University of New Hampshire serves up enterprise data management.
University of New Hampshire CIO Tom Franke hadn't been on the job for a single semester when the back-end storage for Microsoft Exchange maxed out. That made the message “waiting for response from server” as familiar on campus as the university's Wildcat logo. It also essentially set the agenda for Franke's initial few years at UNH.
Few years? That's right. Because ultimately, Franke says, the mail snafu in late 2005 led him to take a look at the data storage and systems that support the Durham, N.H., campus, as well as those shared with three other University System of New Hampshire campuses supported by his information technology team.
“In addition to the Exchange issue, which was the immediate driver, with the advent of more applications coming on board, we also were anticipating a data storage need,” says Joe Doucet, director of enterprise computing at UNH. Specifically, UNH's Computing and Information Services (CIS) planned to roll out two major apps: a library digital content management and a content management system to support administrative systems. Plus, it anticipated “explosive growth” in the use of its course management system.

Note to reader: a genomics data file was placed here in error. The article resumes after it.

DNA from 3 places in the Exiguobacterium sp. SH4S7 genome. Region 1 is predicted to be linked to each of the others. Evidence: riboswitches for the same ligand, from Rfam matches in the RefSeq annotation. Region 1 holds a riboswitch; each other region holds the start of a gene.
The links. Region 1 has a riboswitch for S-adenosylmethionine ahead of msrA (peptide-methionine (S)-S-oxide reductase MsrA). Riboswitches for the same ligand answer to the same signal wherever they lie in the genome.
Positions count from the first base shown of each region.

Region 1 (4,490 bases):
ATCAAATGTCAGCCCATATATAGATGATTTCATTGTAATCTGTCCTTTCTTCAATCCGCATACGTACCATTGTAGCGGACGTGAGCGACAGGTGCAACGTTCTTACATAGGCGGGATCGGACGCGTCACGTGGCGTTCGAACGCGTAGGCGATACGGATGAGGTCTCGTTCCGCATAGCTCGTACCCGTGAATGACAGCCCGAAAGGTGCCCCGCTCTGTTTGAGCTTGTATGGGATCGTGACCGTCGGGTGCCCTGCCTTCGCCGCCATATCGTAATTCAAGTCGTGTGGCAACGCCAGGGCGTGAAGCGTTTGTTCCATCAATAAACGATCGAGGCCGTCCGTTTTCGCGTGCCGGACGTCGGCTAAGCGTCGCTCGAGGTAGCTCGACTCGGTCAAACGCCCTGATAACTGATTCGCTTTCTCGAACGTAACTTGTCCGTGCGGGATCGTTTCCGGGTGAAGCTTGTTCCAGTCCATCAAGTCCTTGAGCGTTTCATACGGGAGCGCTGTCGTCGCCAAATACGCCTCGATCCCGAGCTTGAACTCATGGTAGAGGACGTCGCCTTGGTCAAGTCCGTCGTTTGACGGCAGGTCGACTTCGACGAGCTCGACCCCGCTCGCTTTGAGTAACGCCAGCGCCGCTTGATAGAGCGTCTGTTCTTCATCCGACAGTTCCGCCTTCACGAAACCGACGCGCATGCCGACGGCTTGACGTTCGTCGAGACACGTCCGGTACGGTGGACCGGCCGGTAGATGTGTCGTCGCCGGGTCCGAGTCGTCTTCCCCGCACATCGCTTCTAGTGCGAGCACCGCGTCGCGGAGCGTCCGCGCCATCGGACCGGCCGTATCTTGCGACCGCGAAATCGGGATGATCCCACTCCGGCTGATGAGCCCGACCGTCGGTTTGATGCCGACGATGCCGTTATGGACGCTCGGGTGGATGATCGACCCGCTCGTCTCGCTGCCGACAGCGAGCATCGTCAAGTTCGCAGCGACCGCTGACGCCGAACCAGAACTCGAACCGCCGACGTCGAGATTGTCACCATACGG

Like most applications on campus, Exchange had its own silo of servers and relied on direct attached storage. The e-mail support staff had been planning upgrades to overhaul the mail service, as they saw it becoming increasingly unstable. A quick fix would have been a simple server upgrade to keep e-mail flowing. But spending money on something devoted only to e-mail storage didn't make sense, and Franke asked the team to hold off even if it meant more mail problems in the short term. To just revamp e-mail would be a Band-Aid fix to a broader problem: the lack of an enterprise approach to the university's storage and data management needs.